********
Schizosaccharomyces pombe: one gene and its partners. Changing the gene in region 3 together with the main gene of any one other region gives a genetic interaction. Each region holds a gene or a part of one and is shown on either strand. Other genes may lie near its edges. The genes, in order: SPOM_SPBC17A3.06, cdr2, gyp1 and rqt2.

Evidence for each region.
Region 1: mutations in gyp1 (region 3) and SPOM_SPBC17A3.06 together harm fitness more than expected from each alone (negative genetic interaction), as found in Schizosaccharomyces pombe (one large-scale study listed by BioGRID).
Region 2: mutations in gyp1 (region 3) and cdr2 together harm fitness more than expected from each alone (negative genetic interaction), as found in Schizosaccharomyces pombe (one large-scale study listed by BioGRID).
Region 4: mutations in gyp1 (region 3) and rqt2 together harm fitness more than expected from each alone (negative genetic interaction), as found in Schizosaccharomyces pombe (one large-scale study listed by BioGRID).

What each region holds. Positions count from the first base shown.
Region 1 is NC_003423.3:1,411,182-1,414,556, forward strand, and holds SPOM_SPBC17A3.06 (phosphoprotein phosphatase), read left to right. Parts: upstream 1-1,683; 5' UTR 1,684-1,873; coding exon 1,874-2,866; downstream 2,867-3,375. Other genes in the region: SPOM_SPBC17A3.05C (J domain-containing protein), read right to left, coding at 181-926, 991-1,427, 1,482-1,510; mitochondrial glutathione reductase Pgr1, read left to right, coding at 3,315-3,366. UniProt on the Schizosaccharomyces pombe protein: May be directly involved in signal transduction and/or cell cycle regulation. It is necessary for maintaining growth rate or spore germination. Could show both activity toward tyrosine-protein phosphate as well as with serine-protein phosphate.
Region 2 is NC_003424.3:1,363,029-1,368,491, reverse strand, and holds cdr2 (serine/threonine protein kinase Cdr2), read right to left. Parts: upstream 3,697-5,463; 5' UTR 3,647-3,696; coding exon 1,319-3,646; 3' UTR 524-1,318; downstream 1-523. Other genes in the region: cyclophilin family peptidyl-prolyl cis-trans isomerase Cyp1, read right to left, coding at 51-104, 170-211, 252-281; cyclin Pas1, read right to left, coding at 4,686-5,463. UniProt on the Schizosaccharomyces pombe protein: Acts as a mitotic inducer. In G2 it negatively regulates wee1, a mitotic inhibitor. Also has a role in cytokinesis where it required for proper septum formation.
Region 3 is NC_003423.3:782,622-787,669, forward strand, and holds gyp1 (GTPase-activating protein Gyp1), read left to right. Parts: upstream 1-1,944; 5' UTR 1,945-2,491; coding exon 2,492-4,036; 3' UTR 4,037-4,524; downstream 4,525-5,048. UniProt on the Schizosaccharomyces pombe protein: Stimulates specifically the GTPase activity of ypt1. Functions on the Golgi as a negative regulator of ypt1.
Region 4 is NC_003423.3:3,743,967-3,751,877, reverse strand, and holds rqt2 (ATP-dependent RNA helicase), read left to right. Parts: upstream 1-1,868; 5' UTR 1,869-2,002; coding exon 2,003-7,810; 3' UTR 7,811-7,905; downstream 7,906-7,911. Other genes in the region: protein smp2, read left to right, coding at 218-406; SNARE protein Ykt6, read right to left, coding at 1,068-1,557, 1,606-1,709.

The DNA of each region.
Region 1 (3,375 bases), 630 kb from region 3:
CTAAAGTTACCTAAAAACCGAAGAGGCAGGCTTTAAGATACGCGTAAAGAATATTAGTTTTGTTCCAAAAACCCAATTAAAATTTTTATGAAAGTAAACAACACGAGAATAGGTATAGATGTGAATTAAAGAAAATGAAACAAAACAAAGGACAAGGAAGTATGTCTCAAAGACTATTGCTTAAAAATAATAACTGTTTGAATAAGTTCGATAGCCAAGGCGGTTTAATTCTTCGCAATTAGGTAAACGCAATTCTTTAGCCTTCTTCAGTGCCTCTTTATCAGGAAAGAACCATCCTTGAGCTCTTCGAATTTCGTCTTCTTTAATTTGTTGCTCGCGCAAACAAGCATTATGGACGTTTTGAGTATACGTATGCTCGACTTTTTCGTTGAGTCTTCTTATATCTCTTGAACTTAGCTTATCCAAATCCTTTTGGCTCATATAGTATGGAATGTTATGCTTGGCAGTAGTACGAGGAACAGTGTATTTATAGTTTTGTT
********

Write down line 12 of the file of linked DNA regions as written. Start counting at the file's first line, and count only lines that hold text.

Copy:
Region 1 (3,375 bases), 630 kb from region 3: